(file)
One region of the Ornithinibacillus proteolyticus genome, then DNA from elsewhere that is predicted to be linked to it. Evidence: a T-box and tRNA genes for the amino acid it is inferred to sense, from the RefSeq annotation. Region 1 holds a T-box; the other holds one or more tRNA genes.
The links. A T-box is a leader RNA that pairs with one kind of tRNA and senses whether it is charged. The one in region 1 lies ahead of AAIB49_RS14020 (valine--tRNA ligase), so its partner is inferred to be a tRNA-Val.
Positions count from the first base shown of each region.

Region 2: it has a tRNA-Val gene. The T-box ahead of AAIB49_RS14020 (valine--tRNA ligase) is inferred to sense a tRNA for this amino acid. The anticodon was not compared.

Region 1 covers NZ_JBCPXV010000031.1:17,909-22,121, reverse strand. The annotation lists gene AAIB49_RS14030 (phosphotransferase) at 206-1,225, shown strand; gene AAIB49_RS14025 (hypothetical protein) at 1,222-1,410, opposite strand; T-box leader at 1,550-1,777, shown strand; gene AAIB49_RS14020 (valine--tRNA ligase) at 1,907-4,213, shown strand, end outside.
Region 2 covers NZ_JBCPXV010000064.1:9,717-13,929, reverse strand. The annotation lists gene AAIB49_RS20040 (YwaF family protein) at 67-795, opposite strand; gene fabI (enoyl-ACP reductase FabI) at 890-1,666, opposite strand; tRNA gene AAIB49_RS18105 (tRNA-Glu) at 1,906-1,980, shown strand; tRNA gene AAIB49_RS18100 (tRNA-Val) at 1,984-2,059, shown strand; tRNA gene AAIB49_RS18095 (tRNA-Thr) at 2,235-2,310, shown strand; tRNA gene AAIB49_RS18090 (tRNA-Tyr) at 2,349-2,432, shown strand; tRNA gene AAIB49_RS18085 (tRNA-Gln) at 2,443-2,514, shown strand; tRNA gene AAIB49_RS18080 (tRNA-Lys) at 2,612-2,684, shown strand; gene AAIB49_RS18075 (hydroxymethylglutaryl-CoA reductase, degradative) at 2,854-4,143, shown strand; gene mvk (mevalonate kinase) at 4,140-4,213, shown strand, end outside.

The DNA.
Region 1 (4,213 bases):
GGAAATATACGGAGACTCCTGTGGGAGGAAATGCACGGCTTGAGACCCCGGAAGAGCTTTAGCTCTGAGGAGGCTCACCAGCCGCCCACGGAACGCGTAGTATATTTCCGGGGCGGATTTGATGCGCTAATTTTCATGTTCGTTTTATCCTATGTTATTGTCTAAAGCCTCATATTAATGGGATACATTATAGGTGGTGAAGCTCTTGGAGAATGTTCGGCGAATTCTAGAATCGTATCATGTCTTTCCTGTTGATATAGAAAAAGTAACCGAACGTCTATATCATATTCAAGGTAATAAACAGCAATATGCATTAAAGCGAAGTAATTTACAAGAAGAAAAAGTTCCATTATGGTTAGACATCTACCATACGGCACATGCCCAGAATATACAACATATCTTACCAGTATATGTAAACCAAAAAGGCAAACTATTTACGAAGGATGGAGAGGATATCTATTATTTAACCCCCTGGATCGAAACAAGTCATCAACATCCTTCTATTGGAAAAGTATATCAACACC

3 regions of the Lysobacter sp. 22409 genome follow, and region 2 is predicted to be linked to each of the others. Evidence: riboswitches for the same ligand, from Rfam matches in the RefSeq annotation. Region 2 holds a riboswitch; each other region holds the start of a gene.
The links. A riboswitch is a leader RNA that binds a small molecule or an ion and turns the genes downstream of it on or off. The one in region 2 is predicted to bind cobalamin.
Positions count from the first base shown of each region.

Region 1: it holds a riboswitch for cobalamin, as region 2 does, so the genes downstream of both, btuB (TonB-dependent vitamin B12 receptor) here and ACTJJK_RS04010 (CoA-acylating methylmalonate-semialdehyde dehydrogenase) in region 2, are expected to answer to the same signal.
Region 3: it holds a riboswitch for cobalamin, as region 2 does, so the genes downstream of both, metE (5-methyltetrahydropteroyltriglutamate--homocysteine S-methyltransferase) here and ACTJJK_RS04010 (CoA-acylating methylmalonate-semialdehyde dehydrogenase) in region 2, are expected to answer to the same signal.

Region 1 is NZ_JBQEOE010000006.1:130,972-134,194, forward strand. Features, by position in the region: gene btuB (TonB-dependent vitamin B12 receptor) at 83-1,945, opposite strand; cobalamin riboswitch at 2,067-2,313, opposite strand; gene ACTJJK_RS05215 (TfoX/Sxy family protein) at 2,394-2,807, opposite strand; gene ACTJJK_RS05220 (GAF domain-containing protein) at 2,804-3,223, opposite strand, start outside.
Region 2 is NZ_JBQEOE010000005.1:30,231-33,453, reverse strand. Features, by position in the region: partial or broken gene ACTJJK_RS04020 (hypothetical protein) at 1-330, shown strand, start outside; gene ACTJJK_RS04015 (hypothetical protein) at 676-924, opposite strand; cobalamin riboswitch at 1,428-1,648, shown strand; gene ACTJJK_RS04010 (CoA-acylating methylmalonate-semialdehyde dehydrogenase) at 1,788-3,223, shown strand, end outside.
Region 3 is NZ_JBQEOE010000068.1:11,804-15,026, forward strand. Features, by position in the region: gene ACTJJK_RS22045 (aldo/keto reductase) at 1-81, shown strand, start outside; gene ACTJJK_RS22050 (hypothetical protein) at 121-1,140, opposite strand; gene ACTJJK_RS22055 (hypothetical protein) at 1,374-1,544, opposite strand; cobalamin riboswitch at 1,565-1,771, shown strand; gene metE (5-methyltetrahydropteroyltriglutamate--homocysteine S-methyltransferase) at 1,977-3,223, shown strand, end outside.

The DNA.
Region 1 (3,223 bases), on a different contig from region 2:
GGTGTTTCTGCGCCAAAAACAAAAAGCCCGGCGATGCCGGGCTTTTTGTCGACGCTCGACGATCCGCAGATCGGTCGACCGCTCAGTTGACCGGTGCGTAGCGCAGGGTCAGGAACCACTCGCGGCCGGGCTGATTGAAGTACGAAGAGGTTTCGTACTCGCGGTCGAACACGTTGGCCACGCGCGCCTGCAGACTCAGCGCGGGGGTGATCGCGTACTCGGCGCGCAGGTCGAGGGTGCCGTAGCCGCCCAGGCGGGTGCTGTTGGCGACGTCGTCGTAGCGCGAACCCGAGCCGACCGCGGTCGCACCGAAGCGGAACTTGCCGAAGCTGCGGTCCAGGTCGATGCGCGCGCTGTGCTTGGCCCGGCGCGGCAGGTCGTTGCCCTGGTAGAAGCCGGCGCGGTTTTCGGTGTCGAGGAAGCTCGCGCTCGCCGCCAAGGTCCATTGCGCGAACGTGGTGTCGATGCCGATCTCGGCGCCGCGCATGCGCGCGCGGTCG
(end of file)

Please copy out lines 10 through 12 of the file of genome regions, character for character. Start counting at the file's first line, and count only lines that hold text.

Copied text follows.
3 regions of the Lysobacter sp. 22409 genome follow, and region 2 is predicted to be linked to each of the others. Evidence: riboswitches for the same ligand, from Rfam matches in the RefSeq annotation. Region 2 holds a riboswitch; each other region holds the start of a gene.
The links. A riboswitch is a leader RNA that binds a small molecule or an ion and turns the genes downstream of it on or off. The one in region 2 is predicted to bind cobalamin.
Positions count from the first base shown of each region.